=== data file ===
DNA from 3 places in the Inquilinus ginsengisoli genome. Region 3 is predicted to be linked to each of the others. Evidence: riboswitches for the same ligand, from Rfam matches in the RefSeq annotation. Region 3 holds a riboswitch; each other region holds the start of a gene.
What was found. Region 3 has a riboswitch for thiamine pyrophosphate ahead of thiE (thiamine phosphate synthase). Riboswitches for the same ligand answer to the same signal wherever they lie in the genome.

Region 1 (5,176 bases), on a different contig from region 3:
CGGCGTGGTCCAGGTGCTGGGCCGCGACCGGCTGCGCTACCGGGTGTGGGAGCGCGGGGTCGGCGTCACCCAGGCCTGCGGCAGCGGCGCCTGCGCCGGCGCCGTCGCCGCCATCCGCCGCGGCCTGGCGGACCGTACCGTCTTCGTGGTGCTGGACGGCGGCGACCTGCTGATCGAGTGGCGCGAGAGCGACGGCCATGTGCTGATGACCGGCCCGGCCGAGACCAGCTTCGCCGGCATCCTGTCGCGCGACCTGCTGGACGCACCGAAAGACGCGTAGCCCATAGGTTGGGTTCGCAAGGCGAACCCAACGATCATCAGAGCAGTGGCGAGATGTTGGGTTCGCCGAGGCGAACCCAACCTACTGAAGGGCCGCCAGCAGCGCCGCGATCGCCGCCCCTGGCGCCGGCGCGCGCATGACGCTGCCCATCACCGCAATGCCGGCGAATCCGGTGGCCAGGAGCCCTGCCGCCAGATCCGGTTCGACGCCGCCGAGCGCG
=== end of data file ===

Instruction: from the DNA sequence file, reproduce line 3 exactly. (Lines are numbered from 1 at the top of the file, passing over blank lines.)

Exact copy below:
Region 1 (5,176 bases), on a different contig from region 3: